Granted, being trend-followers (as we are when we use Upgrading) rather than predictive investors who are trying to get in front of the next market shift before it happens, means we'll never be positioned for the opening stanza of a new market move. There's always an adjustment period as Upgrading shifts out of the old regime and gradually reinvests in the new leaders. But this process has, in the past, allowed us to harness the lion's share of the market's big moves. Bluntly, it spares us the tremendous risk of being way too early.
For example, in the late 1990s, Upgrading allowed us to capitalize on the growth stocks that led the way up in the bull market's final months (years, really), and then shifted to value-oriented fare quickly enough to avoid a good portion of the subsequent bear market's downside. That's the example that is most reminiscent of the current market's growth/value disparity.
Some will wonder how Upgrading accomplishes this, given that Upgrading is always invested in both growth and value mutual funds. Apart from the standard diversification benefit of always having some money invested in each type of fund (as well as owning both large and small companies), the key is understanding that Upgrading's category definitions are broad enough that within each risk category there is significant variation between funds.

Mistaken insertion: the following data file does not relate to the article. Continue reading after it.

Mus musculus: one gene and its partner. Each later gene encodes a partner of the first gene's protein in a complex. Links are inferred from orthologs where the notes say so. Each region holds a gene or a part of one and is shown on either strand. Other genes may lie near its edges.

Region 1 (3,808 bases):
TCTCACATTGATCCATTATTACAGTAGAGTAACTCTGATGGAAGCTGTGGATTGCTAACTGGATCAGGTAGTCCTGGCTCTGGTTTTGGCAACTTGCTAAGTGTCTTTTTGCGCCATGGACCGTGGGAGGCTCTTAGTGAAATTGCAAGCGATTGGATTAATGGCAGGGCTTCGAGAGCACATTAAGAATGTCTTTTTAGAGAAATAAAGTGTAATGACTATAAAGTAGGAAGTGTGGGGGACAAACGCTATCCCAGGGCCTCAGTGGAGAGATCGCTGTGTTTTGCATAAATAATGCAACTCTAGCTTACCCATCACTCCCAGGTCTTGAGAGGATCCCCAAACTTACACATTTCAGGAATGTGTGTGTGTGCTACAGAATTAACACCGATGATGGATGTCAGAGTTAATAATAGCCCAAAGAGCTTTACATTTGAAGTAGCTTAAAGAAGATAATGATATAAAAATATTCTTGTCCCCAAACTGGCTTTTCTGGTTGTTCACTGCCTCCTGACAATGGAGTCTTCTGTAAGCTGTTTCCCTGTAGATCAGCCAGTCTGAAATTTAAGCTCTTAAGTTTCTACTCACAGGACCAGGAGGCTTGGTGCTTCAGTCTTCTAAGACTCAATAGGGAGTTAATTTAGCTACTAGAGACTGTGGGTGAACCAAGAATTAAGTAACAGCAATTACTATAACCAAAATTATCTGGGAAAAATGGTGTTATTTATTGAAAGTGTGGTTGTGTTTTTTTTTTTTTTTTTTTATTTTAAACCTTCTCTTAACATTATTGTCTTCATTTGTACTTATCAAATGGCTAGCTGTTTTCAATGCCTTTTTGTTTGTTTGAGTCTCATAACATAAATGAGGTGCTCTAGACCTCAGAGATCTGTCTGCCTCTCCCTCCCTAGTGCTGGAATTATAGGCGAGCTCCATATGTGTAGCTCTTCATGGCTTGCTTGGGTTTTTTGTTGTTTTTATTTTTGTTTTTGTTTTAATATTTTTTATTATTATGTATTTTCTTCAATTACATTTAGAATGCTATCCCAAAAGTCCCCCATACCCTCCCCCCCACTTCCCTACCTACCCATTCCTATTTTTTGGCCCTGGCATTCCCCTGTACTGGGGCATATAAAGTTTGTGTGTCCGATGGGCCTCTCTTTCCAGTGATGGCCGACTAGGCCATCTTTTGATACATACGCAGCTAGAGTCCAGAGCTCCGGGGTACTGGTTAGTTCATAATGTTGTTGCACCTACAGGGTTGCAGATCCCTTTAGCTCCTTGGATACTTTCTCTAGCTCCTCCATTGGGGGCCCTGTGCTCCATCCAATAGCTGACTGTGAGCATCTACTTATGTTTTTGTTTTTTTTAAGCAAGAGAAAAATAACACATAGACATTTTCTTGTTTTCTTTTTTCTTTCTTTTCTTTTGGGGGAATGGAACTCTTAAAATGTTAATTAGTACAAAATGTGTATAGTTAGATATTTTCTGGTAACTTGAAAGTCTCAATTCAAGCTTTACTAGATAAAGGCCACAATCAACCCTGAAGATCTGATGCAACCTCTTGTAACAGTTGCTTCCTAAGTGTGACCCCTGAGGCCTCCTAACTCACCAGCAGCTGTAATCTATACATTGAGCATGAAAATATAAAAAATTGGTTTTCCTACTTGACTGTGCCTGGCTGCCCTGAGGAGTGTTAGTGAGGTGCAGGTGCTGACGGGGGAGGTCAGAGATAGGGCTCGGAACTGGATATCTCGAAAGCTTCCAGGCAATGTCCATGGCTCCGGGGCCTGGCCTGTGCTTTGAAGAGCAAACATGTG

Using the Large/Growth risk category as an example, this category of funds will contain a range of portfolios. On one side of the category will be funds that own the largest/growthiest stocks in existence. On the far opposite side of the category will be funds that own stocks just barely large enough to avoid the small category size cutoff, and likewise sit astride the value/growth style dividing line. During growth booms such as we're experiencing currently, Upgrading will select recommended funds from the largest/growthiest side of the category. But when the markets shift and those stocks fall out of favor, Upgrading will have the flexibility to shift to the smaller, more value-oriented funds that still fit within the Large/Growth group's broad parameters.
An easier path
The market is constantly transitioning as investors fluctuate between being dominated by fear and greed. Trying to predict when these changes will occur is an extremely difficult way to invest. Few, if any, are consistently successful trying to navigate these twists and turns.
That leaves investors with the option of either sticking with one approach all the time (i.e., being a true "value" or "growth" investor through thick and thin), and simply having to deal with the performance and emotional scars that come with riding out painful stretches of being terribly out of favor, or adopting a more flexible trend-following approach such as Upgrading. Naturally, Upgrading has challenges of its own, but we think they're easier to deal with — both from a performance standpoint and an emotional standpoint — than most alternative approaches.